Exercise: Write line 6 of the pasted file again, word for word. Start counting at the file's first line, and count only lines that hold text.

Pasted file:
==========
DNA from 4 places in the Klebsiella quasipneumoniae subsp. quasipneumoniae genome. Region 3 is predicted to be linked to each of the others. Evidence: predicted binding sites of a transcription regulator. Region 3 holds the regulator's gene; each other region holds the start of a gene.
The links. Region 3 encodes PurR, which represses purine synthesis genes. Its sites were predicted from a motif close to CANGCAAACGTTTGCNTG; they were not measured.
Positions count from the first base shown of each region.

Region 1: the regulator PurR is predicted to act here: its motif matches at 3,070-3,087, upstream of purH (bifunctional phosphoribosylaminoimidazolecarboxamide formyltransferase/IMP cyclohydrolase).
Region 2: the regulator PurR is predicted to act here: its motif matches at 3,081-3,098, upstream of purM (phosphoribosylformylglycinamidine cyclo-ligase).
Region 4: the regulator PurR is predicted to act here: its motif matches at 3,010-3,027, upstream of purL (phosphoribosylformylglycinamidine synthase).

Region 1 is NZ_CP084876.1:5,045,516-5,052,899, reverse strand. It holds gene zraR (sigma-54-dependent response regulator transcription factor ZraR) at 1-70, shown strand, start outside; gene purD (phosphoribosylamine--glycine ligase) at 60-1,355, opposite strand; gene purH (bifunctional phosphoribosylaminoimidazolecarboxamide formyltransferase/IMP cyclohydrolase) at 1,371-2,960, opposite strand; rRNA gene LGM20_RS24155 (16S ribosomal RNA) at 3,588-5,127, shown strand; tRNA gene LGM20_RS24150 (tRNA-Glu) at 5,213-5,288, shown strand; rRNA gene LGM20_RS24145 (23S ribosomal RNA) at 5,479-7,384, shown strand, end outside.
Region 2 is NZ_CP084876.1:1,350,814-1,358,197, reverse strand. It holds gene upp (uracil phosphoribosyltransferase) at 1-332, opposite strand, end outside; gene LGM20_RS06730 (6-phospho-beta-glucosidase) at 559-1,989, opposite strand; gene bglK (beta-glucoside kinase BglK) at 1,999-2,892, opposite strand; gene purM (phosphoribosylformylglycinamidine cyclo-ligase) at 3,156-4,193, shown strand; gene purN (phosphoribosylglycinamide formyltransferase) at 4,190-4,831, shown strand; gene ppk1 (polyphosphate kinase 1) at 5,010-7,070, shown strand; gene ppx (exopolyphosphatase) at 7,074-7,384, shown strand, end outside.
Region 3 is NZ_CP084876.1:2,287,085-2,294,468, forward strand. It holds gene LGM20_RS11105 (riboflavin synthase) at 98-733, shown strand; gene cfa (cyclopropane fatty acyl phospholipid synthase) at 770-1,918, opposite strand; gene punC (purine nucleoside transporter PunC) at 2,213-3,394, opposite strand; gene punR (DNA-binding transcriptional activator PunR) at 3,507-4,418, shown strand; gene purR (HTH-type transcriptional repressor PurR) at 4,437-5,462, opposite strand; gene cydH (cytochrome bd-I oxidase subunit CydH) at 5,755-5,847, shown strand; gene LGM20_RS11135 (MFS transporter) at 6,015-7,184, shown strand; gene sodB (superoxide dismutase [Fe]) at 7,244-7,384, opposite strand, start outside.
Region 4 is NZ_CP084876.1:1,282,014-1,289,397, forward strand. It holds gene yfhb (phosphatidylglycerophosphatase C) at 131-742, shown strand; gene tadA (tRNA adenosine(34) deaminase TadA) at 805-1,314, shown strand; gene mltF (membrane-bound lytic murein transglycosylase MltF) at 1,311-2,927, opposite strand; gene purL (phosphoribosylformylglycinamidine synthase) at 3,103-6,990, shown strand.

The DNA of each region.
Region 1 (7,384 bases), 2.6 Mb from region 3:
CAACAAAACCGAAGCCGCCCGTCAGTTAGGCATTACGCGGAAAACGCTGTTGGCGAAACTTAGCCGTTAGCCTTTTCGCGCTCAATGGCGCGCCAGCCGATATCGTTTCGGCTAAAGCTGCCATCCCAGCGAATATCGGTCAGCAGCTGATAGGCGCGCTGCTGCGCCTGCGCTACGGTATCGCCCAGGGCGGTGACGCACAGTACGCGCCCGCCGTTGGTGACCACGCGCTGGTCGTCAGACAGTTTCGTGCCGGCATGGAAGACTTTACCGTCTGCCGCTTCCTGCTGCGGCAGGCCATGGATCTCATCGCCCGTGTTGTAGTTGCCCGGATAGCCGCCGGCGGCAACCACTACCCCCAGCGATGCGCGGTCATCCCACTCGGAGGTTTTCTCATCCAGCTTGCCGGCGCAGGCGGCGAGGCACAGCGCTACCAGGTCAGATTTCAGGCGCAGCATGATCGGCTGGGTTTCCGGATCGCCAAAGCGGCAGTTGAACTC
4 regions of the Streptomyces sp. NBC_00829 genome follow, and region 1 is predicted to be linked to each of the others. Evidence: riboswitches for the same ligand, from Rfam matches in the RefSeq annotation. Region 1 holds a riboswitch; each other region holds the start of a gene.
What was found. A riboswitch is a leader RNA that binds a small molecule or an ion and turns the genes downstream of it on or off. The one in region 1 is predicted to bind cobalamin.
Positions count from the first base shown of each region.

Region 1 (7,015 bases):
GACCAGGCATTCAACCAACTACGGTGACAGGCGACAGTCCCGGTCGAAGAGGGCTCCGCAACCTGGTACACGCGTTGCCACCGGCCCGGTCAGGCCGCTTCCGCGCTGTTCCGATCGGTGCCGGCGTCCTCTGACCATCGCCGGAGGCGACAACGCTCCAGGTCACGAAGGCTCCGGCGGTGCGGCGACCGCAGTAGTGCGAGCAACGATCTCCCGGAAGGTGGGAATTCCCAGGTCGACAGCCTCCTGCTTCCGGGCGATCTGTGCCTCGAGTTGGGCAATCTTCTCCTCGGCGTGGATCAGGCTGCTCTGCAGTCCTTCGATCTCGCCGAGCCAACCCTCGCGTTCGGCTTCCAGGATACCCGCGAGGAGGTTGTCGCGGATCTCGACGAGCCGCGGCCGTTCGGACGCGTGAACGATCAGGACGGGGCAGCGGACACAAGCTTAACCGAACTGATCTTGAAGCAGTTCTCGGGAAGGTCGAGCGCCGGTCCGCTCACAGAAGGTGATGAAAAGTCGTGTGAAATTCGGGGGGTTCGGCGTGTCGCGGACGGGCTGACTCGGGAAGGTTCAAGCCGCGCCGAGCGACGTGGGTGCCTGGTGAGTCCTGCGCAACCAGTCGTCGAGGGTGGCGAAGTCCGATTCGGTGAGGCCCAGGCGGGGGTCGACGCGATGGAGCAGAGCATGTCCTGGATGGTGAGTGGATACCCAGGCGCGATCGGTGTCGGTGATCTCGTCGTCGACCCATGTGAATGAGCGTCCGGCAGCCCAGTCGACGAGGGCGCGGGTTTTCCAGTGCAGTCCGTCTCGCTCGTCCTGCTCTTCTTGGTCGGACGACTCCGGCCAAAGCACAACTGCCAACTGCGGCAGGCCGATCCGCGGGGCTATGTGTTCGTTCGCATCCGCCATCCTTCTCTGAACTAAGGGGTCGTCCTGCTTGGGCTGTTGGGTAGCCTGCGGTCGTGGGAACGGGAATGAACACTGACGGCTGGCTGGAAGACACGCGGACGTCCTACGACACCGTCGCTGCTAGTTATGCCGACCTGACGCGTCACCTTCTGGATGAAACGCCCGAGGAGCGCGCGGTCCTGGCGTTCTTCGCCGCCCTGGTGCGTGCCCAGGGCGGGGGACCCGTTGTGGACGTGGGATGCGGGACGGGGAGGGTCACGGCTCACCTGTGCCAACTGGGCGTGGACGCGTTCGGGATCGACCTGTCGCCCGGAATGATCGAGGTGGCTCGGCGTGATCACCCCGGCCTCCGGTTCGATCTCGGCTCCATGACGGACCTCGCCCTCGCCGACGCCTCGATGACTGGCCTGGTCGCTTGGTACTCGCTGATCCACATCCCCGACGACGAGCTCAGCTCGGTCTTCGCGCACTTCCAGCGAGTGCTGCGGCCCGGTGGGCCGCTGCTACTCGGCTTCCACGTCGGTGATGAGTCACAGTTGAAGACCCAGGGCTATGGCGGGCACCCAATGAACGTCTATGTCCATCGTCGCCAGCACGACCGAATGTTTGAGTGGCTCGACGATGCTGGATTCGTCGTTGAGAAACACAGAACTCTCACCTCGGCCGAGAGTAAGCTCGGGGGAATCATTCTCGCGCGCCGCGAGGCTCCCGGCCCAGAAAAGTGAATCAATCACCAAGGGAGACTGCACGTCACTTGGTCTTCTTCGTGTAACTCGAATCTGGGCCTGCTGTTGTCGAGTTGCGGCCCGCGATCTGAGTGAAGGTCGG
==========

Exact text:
Region 4: the regulator PurR is predicted to act here: its motif matches at 3,010-3,027, upstream of purL (phosphoribosylformylglycinamidine synthase).